Captain Ryan Nelsen said his side was "gutted" at the draw with Paraguay which ended the All Whites' magical World Cup run short of the knockout stage.

Nelsen refused to speculate on his own international future saying he would need more time to reflect. The Blackburn Rovers captain has previously told the Herald he would always want to be involved with the All Whites in some way while he was still playing, but perhaps with a reduced role.

Nelsen also revealed the extent of the savage bug which had laid him low for two days prior to the match in Polokwane, north of Johannesburg. He said it could have been food poisoning.

Nelsen had been vomiting and suffered diarrhoea for two days prior to the match, during which time he could not eat.

He rated himself at only 40 per cent healthy for the match, saying he felt "awful".

The nil-all draw left New Zealand unbeaten and third in Group F, ahead of 2006 champions Italy. It is believed to be only the fourth time an unbeaten side in the group stage had been eliminated.

This represented a staggering achievement by the All Whites, but they failed to find the same desperation in the final match and did not threaten the Paraguay goal enough, even though this had to be their prime objective.

Slovakia's early goal in the simultaneous match against Italy meant the All Whites had to score a goal to progress. But they managed just four shots, none on target, whereas Paraguay launched 17 strikes at goal with five on target.

Nelsen, still looking pale, said: "Just to play in the World Cup - I would have given my left arm for that.

"It is a pretty amazing achievement really.

"But I feel really gutted, disappointed, because I know the whole country had got behind us.

"I just want to say sorry...we were so close but we just didn't get there.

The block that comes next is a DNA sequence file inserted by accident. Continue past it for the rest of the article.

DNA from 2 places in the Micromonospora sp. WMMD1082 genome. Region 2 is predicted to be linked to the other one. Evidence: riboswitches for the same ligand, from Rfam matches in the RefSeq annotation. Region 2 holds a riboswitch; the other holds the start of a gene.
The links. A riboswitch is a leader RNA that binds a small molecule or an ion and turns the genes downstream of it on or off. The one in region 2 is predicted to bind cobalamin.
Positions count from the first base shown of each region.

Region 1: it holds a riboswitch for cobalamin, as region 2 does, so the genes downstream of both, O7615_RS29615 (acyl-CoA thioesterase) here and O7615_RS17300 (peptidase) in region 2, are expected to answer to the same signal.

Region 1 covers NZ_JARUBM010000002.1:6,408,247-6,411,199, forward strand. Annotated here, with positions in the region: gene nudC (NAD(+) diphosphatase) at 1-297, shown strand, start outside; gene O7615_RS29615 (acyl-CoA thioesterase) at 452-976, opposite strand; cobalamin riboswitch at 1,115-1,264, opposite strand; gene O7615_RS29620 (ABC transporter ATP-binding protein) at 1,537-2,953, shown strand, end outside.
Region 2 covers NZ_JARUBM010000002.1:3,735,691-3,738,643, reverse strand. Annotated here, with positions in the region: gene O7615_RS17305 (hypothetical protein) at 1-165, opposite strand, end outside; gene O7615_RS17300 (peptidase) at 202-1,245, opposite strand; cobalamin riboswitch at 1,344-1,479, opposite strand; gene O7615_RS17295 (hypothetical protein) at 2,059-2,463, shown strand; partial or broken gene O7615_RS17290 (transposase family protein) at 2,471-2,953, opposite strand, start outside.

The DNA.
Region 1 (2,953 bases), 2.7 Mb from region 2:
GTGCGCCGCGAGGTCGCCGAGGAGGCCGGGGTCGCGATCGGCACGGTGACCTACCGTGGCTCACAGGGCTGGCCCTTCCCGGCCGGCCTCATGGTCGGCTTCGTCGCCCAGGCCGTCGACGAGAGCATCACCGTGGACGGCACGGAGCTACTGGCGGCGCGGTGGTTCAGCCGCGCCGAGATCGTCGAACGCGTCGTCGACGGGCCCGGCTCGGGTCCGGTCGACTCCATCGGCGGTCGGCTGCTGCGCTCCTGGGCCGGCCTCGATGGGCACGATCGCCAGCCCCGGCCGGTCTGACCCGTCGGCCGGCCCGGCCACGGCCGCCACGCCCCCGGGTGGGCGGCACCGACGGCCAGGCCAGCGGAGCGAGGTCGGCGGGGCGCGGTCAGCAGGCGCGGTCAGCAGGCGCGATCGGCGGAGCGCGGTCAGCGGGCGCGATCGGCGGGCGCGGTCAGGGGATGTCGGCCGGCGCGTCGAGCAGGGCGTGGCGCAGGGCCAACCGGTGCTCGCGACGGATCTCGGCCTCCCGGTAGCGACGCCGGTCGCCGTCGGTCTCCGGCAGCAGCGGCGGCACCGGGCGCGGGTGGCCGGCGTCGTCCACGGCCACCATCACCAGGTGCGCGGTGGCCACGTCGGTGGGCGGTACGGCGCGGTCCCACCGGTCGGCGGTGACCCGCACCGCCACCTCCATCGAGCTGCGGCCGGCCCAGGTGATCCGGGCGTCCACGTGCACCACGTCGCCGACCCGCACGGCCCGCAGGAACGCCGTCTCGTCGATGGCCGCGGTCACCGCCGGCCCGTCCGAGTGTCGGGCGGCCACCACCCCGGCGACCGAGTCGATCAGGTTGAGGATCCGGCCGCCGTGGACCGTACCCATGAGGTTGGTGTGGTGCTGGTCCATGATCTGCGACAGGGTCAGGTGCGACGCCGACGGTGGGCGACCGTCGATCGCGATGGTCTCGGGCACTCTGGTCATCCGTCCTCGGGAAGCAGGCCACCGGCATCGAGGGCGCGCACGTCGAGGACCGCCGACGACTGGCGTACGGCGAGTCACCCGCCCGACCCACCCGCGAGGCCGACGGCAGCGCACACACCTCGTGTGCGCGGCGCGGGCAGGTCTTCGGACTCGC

"I just feel absolutely sick - I just wish we could have done a wee bit better. We were so close.

"All the guys are gutted. The support we had has been incredible and we wanted to get the country into the next round."

Nelsen himself would have missed the next round, a second yellow card in the tournament meaning a suspension.

He said the bar had been raised for the All Whites and the country should now press for even better results.

"In four years time a lot of the players will still be around which is really exciting.

"Hopefully you guys will put a bit of pressure on the team to win games, and keep up the high standards.

"The country will want wins in the next games...maybe we can really start succeeding on the world stage."

On the prospect of having missed the first knockout match because of suspension, Nelsen said he wouldn't have cared so long as the team made it.

Illness also seemed to be affecting his thinking.

"I was just happy to be on two feet at the time," he said of his 56th minute booking.

Meanwhile his old Blackburn teammate and good friend Roque Santa Cruz, the man of the match, said New Zealand had been very hard to break down.

He hoped the knockout stages would have a more attacking bent

"They were very difficult to penetrate...they had 11 men in their own half. We did have opportunities but couldn't finish," he said.

"We needed to be more patient. I don't think we will play teams in the next round who only want to defend."